Apple v. Samsung: Are You F-Ing Kidding Me?
Let me get this straight: The company that allowed massive copyright infringement with their no-copy protection music pod now wants to prevent a legitimate competitor from copying what…? Rounded corners and a touch screen?.
Does anyone besides me find it ironic that Apple is suing anyone for “copying” them? Isn’t Apple the very company that railed on major labels, insisting that they should remove copy protection DRM from the songs sold in iTunes so that buyers could have a “better user experience?” (Read: make copies freely.)
Yeah, I’m pretty sure that was them. Thankfully, most major labels did not listen and the only one that did is regretting it– EMI.
Aside from the smack-in-the-face hypocrisy of Apple’s suit against Samsung, the legal merits have several experts shaking their heads: Apple is not taking their competitor to court for making exact copies of the design for iPads and iPhones, but rather the “look and feel” of the their innovations.
Basically, Apple is saying that rounded corners on a mobile device is their exclusive idea, oh and the idea of touching the screen with your finger to assert commands… Yeah, they got that one too.
Can you imagine the public flogging record labels would take for suing someone who created a song that “felt” like one of their recordings?
For those not familiar with patent law, “look and feel” is actually IP nomenclature, but it pretty much means what it implies: that you made something that looks a lot and behaves very much like something someone else already patented.
This argument seems a reasonable one for Apple to make. (They are leaders in just about everything they do.) Especially if you’ve seen Apple’s compelling evidence which clearly shows both phones have rounded corners and a touch screen. It all makes sense. That is, until you look at the company’s history; Apple tried this same exact lawsuit/argument once before against Microsoft. And lost.
For those under 35 here’s a quick computer history lesson: Apple was the first PC to use a mouse and pull-down menus. They did this while Microsoft and others were still using MS-DOS, which required users to type things like
…just to open a file.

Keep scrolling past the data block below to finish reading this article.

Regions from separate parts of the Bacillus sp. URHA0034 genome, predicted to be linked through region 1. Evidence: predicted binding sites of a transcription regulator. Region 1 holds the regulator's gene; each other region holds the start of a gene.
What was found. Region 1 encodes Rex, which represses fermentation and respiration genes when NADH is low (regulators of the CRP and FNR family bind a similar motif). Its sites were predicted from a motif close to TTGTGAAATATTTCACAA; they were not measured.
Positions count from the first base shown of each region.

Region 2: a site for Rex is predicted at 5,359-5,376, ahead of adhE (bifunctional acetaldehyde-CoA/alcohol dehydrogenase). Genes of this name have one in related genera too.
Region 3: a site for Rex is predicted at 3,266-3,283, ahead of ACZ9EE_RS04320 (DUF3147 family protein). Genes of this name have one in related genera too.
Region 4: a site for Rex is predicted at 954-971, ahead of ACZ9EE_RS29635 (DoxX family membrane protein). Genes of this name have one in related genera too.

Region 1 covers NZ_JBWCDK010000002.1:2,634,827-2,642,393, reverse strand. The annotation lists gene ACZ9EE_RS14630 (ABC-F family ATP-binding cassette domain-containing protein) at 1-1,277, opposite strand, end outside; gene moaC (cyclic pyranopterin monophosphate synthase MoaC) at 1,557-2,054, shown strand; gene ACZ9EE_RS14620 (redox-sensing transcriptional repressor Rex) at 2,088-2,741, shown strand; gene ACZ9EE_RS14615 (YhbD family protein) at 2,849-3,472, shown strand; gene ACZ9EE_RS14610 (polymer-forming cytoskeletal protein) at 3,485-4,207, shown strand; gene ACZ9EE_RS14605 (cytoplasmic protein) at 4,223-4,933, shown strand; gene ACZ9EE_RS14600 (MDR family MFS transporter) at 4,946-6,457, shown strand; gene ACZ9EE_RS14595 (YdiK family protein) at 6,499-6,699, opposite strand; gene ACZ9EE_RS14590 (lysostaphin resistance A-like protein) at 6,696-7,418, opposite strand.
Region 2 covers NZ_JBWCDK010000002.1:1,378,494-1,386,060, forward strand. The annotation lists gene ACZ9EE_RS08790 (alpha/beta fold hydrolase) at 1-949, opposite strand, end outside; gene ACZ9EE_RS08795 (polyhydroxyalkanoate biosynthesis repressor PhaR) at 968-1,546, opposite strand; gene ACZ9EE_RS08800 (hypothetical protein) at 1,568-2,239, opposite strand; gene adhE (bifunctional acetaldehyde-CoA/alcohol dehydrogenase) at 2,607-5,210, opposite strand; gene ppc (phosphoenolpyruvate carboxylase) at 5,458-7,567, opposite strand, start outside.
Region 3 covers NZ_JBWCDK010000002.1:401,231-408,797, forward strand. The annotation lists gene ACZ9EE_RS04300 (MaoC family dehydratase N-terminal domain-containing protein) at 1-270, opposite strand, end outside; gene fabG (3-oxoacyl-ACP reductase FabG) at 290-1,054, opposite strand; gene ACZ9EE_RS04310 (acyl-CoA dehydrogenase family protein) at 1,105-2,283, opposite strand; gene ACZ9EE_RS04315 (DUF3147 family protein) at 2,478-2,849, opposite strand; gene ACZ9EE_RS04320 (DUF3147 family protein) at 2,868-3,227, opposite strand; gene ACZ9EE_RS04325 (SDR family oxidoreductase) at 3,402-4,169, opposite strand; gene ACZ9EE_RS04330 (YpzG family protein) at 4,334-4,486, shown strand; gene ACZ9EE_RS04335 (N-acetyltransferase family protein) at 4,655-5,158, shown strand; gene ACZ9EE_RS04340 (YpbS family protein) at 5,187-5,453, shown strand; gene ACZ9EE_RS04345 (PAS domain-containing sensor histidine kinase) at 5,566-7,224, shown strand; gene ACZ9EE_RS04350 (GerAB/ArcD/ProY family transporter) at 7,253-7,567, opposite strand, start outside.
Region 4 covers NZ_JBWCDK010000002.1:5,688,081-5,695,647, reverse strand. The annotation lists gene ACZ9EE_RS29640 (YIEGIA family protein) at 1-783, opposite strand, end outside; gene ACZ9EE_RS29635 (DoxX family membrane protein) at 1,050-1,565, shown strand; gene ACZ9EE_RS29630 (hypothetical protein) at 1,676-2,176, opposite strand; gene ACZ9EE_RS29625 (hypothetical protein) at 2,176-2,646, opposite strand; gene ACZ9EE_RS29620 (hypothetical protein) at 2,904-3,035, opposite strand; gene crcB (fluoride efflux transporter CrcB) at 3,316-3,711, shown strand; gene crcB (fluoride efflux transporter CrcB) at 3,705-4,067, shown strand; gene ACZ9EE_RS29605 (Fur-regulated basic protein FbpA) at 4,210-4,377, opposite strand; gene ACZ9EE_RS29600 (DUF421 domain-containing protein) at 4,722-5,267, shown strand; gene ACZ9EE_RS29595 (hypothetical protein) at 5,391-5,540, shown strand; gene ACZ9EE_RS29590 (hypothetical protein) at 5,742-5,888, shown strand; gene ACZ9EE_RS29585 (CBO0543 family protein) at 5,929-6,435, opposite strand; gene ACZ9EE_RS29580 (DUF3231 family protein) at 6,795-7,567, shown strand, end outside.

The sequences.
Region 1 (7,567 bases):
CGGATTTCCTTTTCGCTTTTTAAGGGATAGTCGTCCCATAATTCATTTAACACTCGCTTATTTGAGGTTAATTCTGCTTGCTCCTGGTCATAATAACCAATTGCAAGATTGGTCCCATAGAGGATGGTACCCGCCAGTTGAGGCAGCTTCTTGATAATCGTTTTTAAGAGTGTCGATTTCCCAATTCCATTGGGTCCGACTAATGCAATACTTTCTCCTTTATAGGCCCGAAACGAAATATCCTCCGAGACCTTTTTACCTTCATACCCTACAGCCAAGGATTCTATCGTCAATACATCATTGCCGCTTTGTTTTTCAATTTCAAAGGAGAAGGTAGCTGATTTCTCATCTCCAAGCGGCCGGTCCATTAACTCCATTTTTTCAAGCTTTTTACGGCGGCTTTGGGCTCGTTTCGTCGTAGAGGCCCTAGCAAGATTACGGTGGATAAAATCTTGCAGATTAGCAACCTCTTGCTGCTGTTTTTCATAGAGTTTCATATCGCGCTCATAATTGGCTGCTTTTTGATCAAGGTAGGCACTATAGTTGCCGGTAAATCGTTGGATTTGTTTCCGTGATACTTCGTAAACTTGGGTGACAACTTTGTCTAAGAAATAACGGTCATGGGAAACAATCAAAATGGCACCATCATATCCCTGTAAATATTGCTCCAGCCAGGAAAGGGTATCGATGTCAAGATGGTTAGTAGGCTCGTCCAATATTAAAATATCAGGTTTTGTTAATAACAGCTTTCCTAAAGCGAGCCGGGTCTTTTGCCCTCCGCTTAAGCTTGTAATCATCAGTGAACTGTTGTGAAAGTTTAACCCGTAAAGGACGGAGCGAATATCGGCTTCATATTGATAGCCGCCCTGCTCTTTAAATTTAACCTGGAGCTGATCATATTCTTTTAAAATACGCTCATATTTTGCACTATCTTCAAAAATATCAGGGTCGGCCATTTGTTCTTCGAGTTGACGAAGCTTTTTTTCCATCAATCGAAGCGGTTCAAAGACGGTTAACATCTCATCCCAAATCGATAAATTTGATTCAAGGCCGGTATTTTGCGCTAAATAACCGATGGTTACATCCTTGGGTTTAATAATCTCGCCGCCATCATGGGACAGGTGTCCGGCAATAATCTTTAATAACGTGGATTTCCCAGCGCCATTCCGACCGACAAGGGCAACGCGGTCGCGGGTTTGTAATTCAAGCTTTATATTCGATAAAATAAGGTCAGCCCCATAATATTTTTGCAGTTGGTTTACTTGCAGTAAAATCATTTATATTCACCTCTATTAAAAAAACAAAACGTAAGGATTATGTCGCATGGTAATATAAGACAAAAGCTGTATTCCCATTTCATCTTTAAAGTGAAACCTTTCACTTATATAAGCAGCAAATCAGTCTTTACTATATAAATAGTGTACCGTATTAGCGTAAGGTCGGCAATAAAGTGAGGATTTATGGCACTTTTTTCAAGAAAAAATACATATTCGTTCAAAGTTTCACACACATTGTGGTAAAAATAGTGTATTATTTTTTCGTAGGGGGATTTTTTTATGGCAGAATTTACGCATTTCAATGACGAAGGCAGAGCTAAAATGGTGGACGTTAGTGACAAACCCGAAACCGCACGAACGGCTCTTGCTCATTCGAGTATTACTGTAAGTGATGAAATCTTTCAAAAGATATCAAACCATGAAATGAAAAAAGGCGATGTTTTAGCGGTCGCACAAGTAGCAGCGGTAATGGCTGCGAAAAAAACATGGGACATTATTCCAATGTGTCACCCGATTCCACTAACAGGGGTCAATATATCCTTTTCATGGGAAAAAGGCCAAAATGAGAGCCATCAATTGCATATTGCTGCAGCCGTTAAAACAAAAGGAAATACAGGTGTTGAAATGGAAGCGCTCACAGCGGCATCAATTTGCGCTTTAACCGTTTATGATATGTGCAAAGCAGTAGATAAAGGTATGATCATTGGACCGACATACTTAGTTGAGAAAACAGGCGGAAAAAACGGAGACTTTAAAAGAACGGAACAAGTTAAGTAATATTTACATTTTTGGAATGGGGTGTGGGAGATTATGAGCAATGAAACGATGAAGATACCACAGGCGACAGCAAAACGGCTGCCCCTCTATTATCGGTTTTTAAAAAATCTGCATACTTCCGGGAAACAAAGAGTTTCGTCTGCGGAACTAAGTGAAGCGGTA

Microsoft followed in 1987 with their “revolutionary” release– Windows. It looked and felt very similar to Apple Macintosh computers’ GUI (These days we shaved off the “G” and call it just a UI for, “User Interface”).
The case ended in 1993 with a humiliating defeat for Apple. The judge’s decision basically boiled down to this simplified explanation:
The concept of a pull-down menu and a device that is an extension of your finger clicking a spot on the screen was inevitable in the development of personal computer technology. Trying to squat on it would be like trying to patent the ring on a coffee cup that your finger goes through so you don’t burn your hand. This makes use of a legal concept known as the merger doctrine: ideas cannot be copyrighted, only their expression. It’s applied meaning in patent law is that you can not own exclusively something that is obvious. (You can read more gory details about the Apple/Microsoft case than you ever wanted, here.)
I have never fully agreed with the judge’s application of the merger doctrine in the 1987 Apple case against Microsoft. It seems to me that no matter how inevitable something is, it could not be that obvious if no one thought of it and then a really smart person engineered it and then a really stupid person gambled on its development.
Everything seems obvious once some genius thinks it through.
And every investor who hits the long shot is a financial wizard.
I’m reminded of that old music biz joke: how many guitar players does it take to change a light-bulb? Answer: five. One to screw it in and four others to stand off-stage and say, “I could have done that.”
But, what I believe is unimportant. The question I wish some of my smarter attorney-readers would respond to is: what makes this case against Samsung different? Why does Apple feel they have a better shot now, with a very similar argument (rounded corners and a touch screen) than they did almost thirty years ago (drop-down menus and mouse) which to me seems even less intuitive.
I’m torn on this one. I sorta want Apple to win on the grander principals, even if legally they are in a gray area, but the desire for justice in me really wants this tech company to get a taste of what it’s like to “share” some of its creative products against their will.
Up next: Apple trademarks the color white. Sues Sony for changing the Vaio’s shell.